Why Immigration Reform Will Fail!

Why Immigration reform can’t work!

What must be done to make it possible!

Immigration bill and how it relates to other financial concerns:  

A key question on immigration is: how can our government encourage immigrants to become income tax paying members of our society, when industries hire them as subcontractors rather than as W2 employees?

It is an accepted fact that 47% of American households do not pay any income tax.  It is also acknowledged that a large part of our Latino work force is employed in the residential services industries as subcontractors.  This entire industry avoids the cost of a multitude of social programs, many of which are required by law. The residential services industries include residential remodeling, residential construction, painting, landscaping, lawn services, home cleaning, tree removal services and “in home” daycare and the list continues into many more industries.

The difference between employee and as subcontractor is defined state law.  However this law is ignored because it is difficult to police this difference in the residential services industry. In addition, it is noteworthy that businesses in the U.S. are the collection agent of income taxes from all w2 employees for both state and federal governments.

The primary reason this law is difficult to enforce is that the cost of worker’s compensation insurance for the trades (in the residential services industries) became unreasonably high in cost long ago, (1980’s).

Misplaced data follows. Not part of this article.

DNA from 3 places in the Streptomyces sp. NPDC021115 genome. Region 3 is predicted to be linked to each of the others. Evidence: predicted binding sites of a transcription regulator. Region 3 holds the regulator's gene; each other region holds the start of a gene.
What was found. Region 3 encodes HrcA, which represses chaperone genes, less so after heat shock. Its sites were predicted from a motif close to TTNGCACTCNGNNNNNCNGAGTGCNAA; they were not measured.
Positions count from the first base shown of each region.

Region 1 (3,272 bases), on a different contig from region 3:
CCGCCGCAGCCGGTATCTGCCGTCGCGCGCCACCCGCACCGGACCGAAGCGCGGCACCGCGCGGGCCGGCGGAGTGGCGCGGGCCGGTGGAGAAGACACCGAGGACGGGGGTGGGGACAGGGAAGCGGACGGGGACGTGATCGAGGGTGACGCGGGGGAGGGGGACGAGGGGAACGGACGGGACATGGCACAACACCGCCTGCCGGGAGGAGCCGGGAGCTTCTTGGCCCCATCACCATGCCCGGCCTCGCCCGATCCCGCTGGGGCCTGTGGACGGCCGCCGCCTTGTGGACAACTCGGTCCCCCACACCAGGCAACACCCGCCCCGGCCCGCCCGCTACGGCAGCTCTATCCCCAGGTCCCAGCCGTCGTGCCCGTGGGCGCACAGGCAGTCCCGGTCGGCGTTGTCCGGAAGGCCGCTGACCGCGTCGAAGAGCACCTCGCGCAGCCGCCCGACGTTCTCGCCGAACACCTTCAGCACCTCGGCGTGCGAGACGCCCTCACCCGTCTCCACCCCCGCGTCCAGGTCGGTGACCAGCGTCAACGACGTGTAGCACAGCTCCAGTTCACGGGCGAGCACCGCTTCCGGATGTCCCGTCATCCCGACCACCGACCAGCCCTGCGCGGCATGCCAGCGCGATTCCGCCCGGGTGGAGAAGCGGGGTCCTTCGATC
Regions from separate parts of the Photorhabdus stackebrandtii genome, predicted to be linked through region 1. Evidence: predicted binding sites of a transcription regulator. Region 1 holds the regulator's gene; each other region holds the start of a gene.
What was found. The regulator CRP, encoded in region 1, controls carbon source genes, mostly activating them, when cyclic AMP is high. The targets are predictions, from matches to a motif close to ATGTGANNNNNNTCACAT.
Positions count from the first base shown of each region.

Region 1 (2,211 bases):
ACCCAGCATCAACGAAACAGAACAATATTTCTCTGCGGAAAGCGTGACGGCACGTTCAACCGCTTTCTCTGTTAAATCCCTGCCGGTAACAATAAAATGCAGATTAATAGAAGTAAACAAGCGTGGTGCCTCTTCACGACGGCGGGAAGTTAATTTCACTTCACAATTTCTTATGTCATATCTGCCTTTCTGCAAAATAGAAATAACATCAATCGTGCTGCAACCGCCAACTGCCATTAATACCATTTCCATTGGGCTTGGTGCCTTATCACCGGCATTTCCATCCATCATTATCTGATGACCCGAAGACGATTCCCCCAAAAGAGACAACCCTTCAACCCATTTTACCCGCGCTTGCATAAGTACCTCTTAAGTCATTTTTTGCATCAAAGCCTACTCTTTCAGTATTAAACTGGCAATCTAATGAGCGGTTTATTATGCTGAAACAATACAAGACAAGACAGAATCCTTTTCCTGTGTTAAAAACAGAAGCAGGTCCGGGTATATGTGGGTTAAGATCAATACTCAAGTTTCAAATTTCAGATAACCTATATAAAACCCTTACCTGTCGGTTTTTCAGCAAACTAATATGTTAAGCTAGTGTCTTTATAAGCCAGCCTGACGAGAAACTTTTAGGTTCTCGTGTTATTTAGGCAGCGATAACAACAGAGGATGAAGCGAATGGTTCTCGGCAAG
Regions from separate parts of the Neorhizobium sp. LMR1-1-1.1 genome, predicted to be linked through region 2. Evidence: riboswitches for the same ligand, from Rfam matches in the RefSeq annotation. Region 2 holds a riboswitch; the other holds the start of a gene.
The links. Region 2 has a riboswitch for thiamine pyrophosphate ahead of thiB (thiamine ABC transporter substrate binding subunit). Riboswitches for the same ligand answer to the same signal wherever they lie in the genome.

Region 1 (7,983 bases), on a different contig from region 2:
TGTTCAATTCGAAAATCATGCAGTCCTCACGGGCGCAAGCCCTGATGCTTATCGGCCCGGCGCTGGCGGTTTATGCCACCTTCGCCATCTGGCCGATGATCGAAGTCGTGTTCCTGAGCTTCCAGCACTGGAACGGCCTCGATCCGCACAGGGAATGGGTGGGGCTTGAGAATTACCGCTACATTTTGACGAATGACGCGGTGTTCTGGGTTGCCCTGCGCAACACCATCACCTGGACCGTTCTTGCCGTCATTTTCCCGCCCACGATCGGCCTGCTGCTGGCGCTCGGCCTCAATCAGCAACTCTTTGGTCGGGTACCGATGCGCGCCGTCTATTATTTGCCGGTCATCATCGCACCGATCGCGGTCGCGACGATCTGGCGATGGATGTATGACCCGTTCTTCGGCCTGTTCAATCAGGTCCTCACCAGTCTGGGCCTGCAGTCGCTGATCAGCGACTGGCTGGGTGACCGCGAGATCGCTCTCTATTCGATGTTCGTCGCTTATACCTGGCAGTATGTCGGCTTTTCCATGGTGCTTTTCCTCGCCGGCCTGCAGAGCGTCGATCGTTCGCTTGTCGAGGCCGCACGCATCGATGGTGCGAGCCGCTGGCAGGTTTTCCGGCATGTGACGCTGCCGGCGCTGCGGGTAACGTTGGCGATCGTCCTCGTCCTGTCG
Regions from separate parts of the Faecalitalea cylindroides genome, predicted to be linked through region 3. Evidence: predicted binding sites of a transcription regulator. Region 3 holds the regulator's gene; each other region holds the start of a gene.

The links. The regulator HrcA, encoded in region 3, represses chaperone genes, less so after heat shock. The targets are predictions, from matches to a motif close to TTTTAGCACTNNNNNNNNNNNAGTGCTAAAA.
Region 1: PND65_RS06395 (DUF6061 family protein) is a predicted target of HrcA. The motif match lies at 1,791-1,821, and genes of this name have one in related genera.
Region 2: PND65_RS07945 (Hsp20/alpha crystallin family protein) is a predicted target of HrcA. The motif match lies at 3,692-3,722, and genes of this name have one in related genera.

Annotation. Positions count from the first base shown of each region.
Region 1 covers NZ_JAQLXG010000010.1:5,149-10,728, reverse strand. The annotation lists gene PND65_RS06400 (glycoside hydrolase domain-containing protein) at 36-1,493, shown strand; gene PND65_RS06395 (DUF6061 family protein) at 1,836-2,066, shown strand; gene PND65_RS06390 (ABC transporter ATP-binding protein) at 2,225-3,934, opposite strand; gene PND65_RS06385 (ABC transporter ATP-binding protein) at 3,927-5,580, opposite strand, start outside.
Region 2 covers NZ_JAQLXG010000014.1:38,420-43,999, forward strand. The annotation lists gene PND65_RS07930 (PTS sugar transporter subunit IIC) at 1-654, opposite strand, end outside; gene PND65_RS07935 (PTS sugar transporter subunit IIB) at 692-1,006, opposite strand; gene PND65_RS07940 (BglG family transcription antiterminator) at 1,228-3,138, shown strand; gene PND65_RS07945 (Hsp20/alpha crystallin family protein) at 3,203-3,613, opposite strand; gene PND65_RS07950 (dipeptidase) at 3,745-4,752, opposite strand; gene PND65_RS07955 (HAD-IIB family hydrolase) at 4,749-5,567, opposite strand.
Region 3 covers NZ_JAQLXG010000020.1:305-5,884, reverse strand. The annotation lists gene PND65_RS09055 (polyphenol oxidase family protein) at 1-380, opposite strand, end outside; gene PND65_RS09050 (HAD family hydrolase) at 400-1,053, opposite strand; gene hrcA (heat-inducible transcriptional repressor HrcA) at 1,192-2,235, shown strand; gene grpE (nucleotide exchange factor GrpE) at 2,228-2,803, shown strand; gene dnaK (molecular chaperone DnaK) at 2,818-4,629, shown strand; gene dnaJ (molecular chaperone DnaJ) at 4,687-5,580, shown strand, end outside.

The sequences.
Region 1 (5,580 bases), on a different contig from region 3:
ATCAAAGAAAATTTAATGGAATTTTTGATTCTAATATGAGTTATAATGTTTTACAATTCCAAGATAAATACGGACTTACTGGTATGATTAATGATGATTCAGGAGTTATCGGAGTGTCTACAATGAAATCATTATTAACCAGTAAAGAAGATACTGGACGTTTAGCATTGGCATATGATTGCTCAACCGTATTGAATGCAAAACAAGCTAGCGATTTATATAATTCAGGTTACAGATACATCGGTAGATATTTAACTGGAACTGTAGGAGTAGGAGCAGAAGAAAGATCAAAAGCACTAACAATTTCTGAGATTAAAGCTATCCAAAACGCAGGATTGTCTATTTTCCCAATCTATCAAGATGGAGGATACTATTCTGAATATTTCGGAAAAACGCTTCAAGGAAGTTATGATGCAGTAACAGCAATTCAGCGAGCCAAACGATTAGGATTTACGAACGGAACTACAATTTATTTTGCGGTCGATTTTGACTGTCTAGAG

One of the problems of our government (state and federal) is its inability to recognize when a program has failed and to provide a solution that will work.  When will the individual states correct the cost of worker compensation insurance for these industries?

Worker compensation for a carpenter often costs approximately 15% of payroll, ($6,000.00 for each employee that earns $40,000.00). The only way to lower the cost of worker’s compensation insurance for these trades is to increase the waiting period required “to be entitled to the benefit” (this is a sequel to increasing a deductible).  In Maryland we have a 7 day waiting period: should this be increased to 2 weeks or even one month? What size deductible will bring the cost down to where employers are willing to participate?

A second cost-cutting tool is to have employees share in the cost of worker’s compensation insurance, (50% employer and 50% employee).

The third tool needed to make this work is to offer the homeowner a deduction for residential service.  In exchange for the deduction, the homeowner would be required to verify and provide tax info.

Workers compensation is a state-governed program and I question why the individual states fail to address these concerns. However, a pre-requisite to creating an immigration bill must be to remove the road blocks that prevent employers from hiring these workers as (W2) Employees.

To approve an immigration program before we correct the cost of worker compensation insurance for the residential services industries would create a class of workers excused from paying their share.  It would be the government’s way of encouraging members of our society to freeload on the backs of the 53% who pay income tax.